July 23, 2009

Driving with a Teen

Saturday, July 18, marked the official end of class instructed Driver's Education for our teen. She scored an 86 in class. (Is that good enough? I am beginning to think: NO!) Now we have to complete the required 50 hours of her driving with us before she can get her license.

So far we have ticked off about 10 hours. In those 10 hours I think my heart has stopped at least twice. The first incident occurred turning off a major thorough fare onto a rural road. I told her way before the turn what she had to do: Slow down enough to execute the turn but do not stop unless there is oncoming traffic.

There was no oncoming traffic but there were vehicles coming up behind us. She took the left turn at about 40 mph. The truck almost flipped. My heart stopped beating for an instant.

I explained to her what she did wrong. Do you know how annoying it is to hear "I know, MOM, you don't have to tell me!" I try to give her constructive criticism and I get that. All along, I am sitting in the passenger seat wondering if I wet my pants and checking to see if my heart started beating again. Well, at least she knows what she is doing, yeah right.

In the same driving session, we arrived at our destination. I told her to park. Her first attempt failed. She was over the line and crooked. I let her do it her way that time. I told her to back out and try my way.

I explained, for a straight in spot you should pull out a bit left or right then swing in between the lines using the center of the hood and the lines as your guide. Sure enough she did it my way and parked just fine. Then she proceeded to accelerate rather than brake and drove up over the curb and almost into a light post.

This was the last straw for me. I took over the wheel and vowed my husband would ride shotgun for the remainder of her hours with us.

Stay tuned for my next installment: Driving on the highway

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  1. Oh my, brings back memories--I still have the twitch in my left eyelid from when my dad decided my brother needed to learn to drive the freeway, first time ever, five o'clock in LA...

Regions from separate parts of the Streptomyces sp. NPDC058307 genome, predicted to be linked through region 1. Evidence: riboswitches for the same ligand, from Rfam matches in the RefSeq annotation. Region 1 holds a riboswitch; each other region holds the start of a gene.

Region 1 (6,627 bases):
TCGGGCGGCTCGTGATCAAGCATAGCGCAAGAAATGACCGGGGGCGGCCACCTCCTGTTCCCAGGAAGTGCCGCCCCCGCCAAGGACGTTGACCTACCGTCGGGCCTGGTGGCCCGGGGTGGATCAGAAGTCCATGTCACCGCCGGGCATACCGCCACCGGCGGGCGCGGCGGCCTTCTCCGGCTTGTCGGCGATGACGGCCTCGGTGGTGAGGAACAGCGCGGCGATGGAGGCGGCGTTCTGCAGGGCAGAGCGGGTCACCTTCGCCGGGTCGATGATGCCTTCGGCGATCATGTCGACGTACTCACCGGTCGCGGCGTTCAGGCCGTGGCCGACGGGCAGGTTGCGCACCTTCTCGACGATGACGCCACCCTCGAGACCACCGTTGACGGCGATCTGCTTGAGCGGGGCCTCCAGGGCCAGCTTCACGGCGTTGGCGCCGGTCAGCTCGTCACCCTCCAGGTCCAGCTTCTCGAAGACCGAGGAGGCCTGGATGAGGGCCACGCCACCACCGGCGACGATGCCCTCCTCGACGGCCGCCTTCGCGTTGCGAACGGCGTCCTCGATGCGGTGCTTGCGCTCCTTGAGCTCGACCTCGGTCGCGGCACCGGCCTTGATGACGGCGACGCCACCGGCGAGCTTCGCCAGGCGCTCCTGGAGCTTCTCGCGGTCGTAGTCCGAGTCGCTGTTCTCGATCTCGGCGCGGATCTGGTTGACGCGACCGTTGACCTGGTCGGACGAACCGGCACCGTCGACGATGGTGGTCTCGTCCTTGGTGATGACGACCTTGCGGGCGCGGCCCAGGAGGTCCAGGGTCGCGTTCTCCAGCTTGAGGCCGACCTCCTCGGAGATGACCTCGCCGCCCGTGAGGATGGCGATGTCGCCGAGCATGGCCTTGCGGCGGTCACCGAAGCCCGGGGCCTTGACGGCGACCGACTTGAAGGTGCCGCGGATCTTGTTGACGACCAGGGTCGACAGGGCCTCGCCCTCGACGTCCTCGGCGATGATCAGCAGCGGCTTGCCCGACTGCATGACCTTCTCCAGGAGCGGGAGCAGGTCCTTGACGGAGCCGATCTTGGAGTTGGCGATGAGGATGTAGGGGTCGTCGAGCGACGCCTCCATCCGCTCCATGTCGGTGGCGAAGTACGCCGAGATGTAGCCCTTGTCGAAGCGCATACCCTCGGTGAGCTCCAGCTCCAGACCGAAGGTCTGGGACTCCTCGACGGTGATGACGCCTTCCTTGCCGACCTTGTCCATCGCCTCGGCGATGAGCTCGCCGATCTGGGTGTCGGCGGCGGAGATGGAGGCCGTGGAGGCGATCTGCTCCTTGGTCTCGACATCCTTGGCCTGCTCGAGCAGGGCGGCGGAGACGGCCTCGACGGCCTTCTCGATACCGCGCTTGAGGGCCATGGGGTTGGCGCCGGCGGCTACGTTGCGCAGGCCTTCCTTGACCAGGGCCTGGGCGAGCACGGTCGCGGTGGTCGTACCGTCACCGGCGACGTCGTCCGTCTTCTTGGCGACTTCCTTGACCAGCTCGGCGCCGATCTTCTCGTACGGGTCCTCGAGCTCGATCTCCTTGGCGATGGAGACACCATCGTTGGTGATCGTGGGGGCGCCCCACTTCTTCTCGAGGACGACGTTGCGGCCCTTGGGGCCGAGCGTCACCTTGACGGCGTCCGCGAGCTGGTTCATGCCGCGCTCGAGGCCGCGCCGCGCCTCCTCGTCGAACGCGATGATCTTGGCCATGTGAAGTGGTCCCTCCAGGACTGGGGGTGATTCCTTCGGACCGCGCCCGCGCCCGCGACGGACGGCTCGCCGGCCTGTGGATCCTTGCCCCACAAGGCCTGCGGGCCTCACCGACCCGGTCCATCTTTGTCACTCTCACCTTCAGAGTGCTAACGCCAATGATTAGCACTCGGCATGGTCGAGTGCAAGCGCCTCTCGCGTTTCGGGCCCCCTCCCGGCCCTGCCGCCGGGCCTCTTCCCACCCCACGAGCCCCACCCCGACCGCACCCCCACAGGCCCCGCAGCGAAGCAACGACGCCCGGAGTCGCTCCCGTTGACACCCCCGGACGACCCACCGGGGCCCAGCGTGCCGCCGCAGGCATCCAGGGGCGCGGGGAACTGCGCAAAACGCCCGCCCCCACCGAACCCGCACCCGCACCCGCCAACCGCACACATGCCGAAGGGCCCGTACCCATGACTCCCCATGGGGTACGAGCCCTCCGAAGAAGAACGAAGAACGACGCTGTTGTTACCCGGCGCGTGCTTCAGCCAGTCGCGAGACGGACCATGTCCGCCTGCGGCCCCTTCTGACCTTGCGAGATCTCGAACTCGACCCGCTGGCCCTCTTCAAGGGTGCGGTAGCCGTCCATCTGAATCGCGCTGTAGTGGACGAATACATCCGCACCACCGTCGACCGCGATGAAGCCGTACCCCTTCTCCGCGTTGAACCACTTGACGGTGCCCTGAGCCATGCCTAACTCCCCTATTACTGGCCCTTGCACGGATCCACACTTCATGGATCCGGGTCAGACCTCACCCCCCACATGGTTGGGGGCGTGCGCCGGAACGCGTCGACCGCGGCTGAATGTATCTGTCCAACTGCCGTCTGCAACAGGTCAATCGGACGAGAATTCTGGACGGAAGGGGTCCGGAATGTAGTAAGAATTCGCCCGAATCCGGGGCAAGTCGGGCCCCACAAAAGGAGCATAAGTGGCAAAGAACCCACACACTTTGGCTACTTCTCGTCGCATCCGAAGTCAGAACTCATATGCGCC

2. Hey Conda!

    I cannot imagine LA traffic can be good at five o'clock! I don't think traffic is good anywhere at that time.

    Take care!

  3. I sure feel for you, Muse. I'm just starting to get comfortable with my daughter's driving now that she's had her license for a year or so, and now my son has his permit and we're starting all over again. At least you're facing it armed with a great sense of humor.

  4. My heart goes out to you, Muse. Wish I could send a few extra beats for those you lose!
    Keep your sense of humor, and some duct tape? and you'll make it through.

  5. Oh, wow. I can't imagine how much patience it must have taken for you to drive with her, especially when she was getting grouchy while you were just trying to help her.

  6. Hi! Takes me back to when I was teaching my youngest son to drive. Thrills a minute I can tell you. Just like the time we stopped at a stop sign. When it was time to go forward, we went back at 100mph. Just missing a truck behind us! I guess I will have to say a prayer for the both of you! Good Luck!

  7. Muse:

    You have my sympathy. Driver's ed is just one of those things we all have to go through. I know you're stressed, but please allow me to give you one tip that my uncle Bob used on me and, I in turn, used on my kids.

    Find a huge deserted parking lot, or flat space of land with a hard surface. Put your daughter behind the wheel and you in the passenger's seat. Buckle up. Then let her back up, make sudden turns, park, come to screeching stops, steer with one hand and then the other and allow her to zigzag around the lot. In other words, let her put the vehicle through all of it paces in a safe environment. By doing these things for a few hours she will begin get a feel for the vehicle. The she'll learn why she must slow down before turning, and how to start going without lurching. Do this a few times before you go back out on the open road.

    It's only a suggestion. I learned that way, and I taught my own little NASCAR drivers that way. Eventually, they'll get the hang of it. But after they finally get their license, and they want to drive alone, that first time they take the car out will be a horrifying experience for you. I almost had a coronary. Remember your first time driving alone?

    Happy trails.

  8. Muse:

    I can't believe it. I left a comment a few days ago, but it's not here. Is something wrong on your end, or did I forget to push the "publish" button?

    Happy trails.

  9. Hey Muse!

    Sorry I've been away so long...playing catch up again.

    My wife and I decided that I would not be the copilot when eldest daughter was getting her hours. Mostly because I even get nervous when my dear wife drives, but also because I'd have probably scared eldest into doing even more scary things. I'm a lousy passenger.

    It's amazing I haven't had a siezure sitting in the shotgun seat with my Afghan drivers!

  10. My daughter tells me that my cowering under the seat, muttering "we're all going to die," did nothing to increase her confidence in driving. We made it through the experience, however, and no one died!


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